Solar sails (see Figure 3.1) have long been envisioned as a simple, inexpensive means of propulsion that could provide access to and maintenance of unstable orbits that would otherwise require large, expensive propulsion systems. The potential of solar sails is being explored for a number of space physics missions proposed or now under study, including Solar Wind Sentinels, ESA’s Solar Orbiter, the Solar Polar Imager, and the Interstellar Probe. The Planetary Society is sponsoring a solar-sail demonstration, with a target launch date of 2003. NASA’s Office of Space Science has issued a solicitation for in-space propulsion technology (ROSS-2002)
that includes a request for the development of an engineering model of a prototype solar sail system and for the development of a simulation package to validate sail performance. Because of the time required for development, testing, and validation, use of solar sails for actual solar and space physics missions is likely to be some 7 to 10 years in the future.
Missions to the outer planets and beyond, including an Interstellar Probe, require propulsion capabilities that significantly exceed those of the present fleet of launch vehicles. Nuclear electric propulsion (NEP) is being considered as a promising solution to the problem of providing the high-performance propulsion capabilities that such deep-space missions will need. The NASA 2003 budget submitted to Congress contains funding to support the study of NEP technology, and the ROSS-2002 NASA research announcement solicits proposals for propulsion and power studies that will lead eventually to the development of an NEP capability. When such a propulsion technology becomes available, there is little doubt that an Interstellar Probe will become one of the most exciting of the future missions that could reach beyond the solar system.
Although recent advances in high-efficiency solar arrays can support small- and moderate-scale missions to Jupiter, radioisotope thermoelectric generators (RTGs) are needed for most missions to the outer solar system. They might also simplify the design of a Solar Probe mission and make multiple passes into ~4 solar radii a possibility. Pioneers 10 and 11, Voyagers 1 and 2, and the Ulysses, Galileo, and Cassini missions have all used RTGs as the source of their electrical power, with the Voyager and Pioneer missions having demonstrated long-term (>25-year) reliability. The 2003 NASA budget provides funding for the renewed production of RTGs.
Recommendation: NASA should assign high priority to the development of advanced propulsion and power technologies required for the exploration of the outer planets, the inner and outer heliosphere, and the local interstellar medium. Such technologies include solar sails, space nuclear power systems, and high-efficiency solar arrays. Equally high priority should be given to the development of lower-cost launch vehicles for Explorer-class missions and to the reopening of the radioisotope thermoelectric generator (RTG) production line.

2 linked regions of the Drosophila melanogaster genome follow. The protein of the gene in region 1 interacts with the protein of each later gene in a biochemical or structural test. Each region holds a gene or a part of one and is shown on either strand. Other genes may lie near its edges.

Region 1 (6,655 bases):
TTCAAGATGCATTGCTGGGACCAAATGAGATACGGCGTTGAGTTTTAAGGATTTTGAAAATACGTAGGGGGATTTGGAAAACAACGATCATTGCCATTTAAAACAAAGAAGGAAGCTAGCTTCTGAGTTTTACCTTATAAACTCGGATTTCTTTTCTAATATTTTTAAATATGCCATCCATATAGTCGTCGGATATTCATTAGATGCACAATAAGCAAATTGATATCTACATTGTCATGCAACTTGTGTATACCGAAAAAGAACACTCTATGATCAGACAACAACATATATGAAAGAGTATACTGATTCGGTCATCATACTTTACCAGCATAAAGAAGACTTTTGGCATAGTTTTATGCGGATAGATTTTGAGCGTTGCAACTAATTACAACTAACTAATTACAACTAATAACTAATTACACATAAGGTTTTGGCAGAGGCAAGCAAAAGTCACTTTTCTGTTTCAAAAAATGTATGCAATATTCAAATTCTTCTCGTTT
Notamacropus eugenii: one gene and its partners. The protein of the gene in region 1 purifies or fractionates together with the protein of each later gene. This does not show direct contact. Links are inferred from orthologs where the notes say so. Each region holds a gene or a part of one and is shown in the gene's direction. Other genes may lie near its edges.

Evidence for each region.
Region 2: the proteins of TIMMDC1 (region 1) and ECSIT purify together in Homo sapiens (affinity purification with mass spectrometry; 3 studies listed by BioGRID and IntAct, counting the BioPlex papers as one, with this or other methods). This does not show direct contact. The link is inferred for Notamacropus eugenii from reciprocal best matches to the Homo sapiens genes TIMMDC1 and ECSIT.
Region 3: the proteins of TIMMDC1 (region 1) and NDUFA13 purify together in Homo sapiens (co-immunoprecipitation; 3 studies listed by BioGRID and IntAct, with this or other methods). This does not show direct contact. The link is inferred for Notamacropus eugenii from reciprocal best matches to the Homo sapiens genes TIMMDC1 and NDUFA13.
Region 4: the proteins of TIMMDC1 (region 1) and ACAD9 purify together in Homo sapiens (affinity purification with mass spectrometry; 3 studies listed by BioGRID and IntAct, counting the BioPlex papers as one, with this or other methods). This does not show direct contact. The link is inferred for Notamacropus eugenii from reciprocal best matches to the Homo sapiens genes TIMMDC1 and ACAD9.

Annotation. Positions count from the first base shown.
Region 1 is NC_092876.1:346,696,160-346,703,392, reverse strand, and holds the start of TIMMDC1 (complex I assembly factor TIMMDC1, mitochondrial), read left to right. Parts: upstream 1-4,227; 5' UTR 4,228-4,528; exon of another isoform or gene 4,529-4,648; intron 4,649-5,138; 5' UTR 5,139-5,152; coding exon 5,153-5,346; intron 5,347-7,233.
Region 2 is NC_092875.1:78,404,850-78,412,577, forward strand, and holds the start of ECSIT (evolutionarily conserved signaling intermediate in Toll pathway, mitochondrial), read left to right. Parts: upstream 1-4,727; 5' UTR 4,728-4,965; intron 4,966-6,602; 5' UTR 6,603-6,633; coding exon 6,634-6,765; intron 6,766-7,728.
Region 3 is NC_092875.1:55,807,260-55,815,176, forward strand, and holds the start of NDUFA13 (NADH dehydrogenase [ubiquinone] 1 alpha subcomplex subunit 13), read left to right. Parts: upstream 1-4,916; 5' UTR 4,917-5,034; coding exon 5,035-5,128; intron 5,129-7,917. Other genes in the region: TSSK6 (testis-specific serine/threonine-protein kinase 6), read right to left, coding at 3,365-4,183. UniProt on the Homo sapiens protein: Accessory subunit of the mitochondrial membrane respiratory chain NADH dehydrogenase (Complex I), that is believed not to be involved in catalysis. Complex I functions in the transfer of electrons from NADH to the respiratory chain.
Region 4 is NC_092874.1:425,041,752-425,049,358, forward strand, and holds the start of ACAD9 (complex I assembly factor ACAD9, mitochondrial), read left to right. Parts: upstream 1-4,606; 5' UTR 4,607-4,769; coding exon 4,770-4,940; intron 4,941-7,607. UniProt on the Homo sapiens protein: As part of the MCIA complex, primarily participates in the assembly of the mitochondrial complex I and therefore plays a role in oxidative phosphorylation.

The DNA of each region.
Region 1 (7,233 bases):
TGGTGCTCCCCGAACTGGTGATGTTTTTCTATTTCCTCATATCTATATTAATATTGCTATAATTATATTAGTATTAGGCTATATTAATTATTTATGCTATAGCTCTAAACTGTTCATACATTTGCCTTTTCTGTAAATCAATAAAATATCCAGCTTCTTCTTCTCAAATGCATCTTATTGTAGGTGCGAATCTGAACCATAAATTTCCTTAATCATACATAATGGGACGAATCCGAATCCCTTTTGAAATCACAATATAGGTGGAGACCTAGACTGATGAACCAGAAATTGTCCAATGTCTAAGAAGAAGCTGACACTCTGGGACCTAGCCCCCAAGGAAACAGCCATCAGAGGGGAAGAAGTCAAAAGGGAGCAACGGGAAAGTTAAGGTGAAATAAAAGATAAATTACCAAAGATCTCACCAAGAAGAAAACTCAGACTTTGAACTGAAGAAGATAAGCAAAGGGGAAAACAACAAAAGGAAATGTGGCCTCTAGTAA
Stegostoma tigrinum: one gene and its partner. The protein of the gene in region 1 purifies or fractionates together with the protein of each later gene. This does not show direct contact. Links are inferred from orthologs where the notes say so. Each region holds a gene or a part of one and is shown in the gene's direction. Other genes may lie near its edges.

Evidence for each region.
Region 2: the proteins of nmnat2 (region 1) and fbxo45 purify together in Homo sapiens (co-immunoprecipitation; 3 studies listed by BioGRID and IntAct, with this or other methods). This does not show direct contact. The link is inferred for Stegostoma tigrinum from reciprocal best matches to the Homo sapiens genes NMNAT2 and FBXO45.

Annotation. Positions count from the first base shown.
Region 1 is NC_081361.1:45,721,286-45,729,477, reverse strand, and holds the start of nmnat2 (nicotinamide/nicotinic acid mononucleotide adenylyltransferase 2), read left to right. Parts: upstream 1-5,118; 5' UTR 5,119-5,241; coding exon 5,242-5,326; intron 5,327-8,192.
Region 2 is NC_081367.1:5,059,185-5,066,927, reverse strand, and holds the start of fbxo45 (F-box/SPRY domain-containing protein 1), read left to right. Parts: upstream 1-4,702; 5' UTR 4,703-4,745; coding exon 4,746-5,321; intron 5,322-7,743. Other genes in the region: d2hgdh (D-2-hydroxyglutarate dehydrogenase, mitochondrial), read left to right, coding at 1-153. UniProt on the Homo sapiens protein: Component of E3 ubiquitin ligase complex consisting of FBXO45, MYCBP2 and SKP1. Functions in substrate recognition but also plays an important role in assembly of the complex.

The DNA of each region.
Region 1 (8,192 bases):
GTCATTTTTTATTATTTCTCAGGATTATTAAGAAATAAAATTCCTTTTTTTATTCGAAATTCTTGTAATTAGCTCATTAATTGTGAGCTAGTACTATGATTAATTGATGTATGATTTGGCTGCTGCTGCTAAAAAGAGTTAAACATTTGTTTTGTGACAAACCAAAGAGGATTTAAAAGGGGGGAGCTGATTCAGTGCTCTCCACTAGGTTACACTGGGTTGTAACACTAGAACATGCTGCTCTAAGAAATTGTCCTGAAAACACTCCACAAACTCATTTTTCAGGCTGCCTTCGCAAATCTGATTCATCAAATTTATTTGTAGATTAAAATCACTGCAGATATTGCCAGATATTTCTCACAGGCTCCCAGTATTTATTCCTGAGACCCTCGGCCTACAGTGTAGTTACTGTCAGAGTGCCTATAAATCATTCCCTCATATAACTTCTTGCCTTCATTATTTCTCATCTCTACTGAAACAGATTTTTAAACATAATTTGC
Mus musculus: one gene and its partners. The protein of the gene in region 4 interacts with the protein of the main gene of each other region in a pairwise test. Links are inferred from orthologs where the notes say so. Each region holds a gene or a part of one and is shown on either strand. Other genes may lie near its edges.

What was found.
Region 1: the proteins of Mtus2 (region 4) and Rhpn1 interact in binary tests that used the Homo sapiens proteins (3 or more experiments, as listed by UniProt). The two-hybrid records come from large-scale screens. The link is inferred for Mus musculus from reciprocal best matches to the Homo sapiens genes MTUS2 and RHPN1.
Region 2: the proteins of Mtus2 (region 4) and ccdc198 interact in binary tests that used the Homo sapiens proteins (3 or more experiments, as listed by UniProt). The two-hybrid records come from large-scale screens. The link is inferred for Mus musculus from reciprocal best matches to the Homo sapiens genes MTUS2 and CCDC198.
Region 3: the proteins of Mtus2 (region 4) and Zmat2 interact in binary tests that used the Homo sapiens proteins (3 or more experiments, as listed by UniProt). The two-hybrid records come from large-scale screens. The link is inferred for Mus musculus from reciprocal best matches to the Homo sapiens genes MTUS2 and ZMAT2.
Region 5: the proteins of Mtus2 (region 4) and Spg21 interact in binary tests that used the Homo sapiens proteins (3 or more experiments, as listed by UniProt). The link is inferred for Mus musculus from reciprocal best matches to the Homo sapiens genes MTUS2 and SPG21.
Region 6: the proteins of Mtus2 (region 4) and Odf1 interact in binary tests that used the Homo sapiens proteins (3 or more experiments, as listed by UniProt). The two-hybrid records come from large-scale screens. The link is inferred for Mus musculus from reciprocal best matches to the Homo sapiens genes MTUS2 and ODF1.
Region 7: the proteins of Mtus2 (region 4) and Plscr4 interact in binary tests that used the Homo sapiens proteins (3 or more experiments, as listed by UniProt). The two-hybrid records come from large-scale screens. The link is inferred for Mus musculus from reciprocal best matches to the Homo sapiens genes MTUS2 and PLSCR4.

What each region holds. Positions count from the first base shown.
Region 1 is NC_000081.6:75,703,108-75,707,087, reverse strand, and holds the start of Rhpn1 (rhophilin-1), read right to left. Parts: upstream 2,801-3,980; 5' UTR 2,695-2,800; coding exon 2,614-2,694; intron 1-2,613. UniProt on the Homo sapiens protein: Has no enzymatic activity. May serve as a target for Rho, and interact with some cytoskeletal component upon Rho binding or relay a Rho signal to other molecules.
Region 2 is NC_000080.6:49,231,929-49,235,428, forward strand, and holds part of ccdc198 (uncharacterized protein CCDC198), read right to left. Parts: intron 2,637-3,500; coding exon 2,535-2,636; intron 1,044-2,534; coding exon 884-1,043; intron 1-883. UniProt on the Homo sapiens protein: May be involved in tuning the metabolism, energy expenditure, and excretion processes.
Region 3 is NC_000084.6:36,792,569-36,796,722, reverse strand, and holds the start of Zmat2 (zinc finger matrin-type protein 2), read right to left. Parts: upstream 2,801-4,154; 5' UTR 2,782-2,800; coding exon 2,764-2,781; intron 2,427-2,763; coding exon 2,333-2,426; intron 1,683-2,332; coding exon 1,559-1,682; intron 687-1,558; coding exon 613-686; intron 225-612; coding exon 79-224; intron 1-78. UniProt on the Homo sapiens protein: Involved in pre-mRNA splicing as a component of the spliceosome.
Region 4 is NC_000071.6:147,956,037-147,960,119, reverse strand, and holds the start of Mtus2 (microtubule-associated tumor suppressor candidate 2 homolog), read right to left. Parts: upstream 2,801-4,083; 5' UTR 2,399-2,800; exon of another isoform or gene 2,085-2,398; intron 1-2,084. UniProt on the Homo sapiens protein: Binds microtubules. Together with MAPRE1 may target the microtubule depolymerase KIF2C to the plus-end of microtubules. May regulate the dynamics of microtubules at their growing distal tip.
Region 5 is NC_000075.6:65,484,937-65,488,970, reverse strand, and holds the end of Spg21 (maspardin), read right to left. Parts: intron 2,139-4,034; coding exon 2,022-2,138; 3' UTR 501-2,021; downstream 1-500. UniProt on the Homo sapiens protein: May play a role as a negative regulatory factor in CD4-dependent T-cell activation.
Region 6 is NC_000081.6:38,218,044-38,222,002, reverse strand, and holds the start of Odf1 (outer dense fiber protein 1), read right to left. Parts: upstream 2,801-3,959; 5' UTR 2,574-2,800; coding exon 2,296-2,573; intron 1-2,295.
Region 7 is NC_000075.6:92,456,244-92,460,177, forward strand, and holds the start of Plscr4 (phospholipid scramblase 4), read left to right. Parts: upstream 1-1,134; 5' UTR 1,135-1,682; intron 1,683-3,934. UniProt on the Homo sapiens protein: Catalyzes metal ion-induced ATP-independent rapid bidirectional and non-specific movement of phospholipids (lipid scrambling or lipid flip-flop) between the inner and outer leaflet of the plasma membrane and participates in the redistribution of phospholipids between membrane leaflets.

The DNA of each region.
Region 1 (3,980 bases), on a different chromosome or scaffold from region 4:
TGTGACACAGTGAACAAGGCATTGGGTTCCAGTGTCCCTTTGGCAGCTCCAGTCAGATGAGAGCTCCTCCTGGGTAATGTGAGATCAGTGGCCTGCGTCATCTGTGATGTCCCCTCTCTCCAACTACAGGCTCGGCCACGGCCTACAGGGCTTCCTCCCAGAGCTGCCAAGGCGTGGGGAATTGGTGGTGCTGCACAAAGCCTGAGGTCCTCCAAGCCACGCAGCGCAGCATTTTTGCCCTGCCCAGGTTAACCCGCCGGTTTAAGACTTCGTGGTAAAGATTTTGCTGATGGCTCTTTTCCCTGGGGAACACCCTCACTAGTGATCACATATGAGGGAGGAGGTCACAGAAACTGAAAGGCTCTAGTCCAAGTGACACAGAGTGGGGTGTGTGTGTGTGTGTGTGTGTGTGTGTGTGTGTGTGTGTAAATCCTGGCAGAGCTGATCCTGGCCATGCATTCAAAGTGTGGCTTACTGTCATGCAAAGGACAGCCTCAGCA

These advanced technologies include solar sails, space nuclear power systems, and high-efficiency solar arrays. Equally high priority should be given to the development of lower-cost launch vehicles for Explorer-class missions and to reopening the RTG production line.
ADVANCED SPACECRAFT SYSTEMS
The development of highly miniaturized spacecraft and advanced spacecraft subsystems is needed to enable planned and proposed missions that involve constellations of multiple spacecraft. NASA has studied several
science missions that require multiple distributed satellites, including the Magnetospheric Constellation (MagCon) mission. MagCon is an example of a science mission that is driving “nanosatellite” technology development. Meeting the objectives of this mission will require multiple simultaneous in situ observations from 50 to 100 spacecraft, which in turn is driving technology on many fronts. Especially important is the need to minimize spacecraft mass, size, power, and cost. Each satellite subsystem function must be examined to determine if reductions are possible, or if it can be combined with other functions or even eliminated. In addition, to generate such a fleet of nanosatellites on a normal development schedule requires that they be mass-produced, a process that would be facilitated by highly integrated instrumentation and spacecraft subsystems. Several of the technologies required for MagCon will be flight-tested by the New Millennium Program’s Space Technology 5 mission, which is planned for launch in 2004 and will place three nanosatellites (mass = 19 kg) into geostationary orbit (see Figure 3.2).
To reduce the mass and power requirements of satellite subsystems means that some emphasis must be placed on new components and technologies, such as microelectromechanical systems (MEMS) and micro-thrusters (thrusters on a chip) for attitude control.1 It also means developing much denser, more capable, and lower-power satellite data processing and control subsystems. Much effort is currently being put into developing low-power, high-density, high-speed application-specific integrated circuits, which cover the gamut of analog, digital, and hybrid analog/digital devices. It is hoped that they will achieve a significant reduction in satellite mass and power resource requirements as well as in the overall cost of the systems.
Other areas of technological concern include the injection of a large number of spacecraft in pre-determined orbits from one or a few “dispenser payloads”2 and station keeping to maintain optimum spacecraft positioning.
Recommendation: NASA should continue to give high priority to the development and testing of advanced spacecraft technologies through such programs as the New Millennium Program and its advanced technology program.
ADVANCED SCIENCE INSTRUMENTATION
The development of highly miniaturized sensors of charged and neutral particles and photons will remain a critical and continuing focus of space-